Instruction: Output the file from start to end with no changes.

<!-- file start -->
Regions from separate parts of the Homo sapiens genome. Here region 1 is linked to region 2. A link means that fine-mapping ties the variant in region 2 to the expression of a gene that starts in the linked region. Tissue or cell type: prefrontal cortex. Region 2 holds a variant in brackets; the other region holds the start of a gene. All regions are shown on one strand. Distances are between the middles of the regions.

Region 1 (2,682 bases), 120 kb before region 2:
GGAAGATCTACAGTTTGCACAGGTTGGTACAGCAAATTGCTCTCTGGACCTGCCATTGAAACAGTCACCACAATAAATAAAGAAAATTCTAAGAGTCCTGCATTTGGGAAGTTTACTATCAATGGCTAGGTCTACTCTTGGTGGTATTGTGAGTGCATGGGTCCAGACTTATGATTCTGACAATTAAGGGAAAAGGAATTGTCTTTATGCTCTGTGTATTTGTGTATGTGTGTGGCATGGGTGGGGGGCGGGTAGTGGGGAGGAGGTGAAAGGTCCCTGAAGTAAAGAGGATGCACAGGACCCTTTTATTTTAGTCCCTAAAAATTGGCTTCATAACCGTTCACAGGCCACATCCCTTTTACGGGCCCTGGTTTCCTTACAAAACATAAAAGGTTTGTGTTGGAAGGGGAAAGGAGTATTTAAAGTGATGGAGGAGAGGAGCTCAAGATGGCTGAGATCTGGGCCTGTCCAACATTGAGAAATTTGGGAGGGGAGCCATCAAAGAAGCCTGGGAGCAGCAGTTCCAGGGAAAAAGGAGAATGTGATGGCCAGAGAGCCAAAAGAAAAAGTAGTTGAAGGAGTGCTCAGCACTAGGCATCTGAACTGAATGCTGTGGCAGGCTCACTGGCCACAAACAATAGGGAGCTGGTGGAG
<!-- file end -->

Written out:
Regions from separate parts of the Homo sapiens genome. Here region 1 is linked to region 2. A link means that fine-mapping ties the variant in region 2 to the expression of a gene that starts in the linked region. Tissue or cell type: prefrontal cortex. Region 2 holds a variant in brackets; the other region holds the start of a gene. All regions are shown on one strand. Distances are between the middles of the regions.

Region 1 (2,682 bases), 120 kb before region 2:
GGAAGATCTACAGTTTGCACAGGTTGGTACAGCAAATTGCTCTCTGGACCTGCCATTGAAACAGTCACCACAATAAATAAAGAAAATTCTAAGAGTCCTGCATTTGGGAAGTTTACTATCAATGGCTAGGTCTACTCTTGGTGGTATTGTGAGTGCATGGGTCCAGACTTATGATTCTGACAATTAAGGGAAAAGGAATTGTCTTTATGCTCTGTGTATTTGTGTATGTGTGTGGCATGGGTGGGGGGCGGGTAGTGGGGAGGAGGTGAAAGGTCCCTGAAGTAAAGAGGATGCACAGGACCCTTTTATTTTAGTCCCTAAAAATTGGCTTCATAACCGTTCACAGGCCACATCCCTTTTACGGGCCCTGGTTTCCTTACAAAACATAAAAGGTTTGTGTTGGAAGGGGAAAGGAGTATTTAAAGTGATGGAGGAGAGGAGCTCAAGATGGCTGAGATCTGGGCCTGTCCAACATTGAGAAATTTGGGAGGGGAGCCATCAAAGAAGCCTGGGAGCAGCAGTTCCAGGGAAAAAGGAGAATGTGATGGCCAGAGAGCCAAAAGAAAAAGTAGTTGAAGGAGTGCTCAGCACTAGGCATCTGAACTGAATGCTGTGGCAGGCTCACTGGCCACAAACAATAGGGAGCTGGTGGAG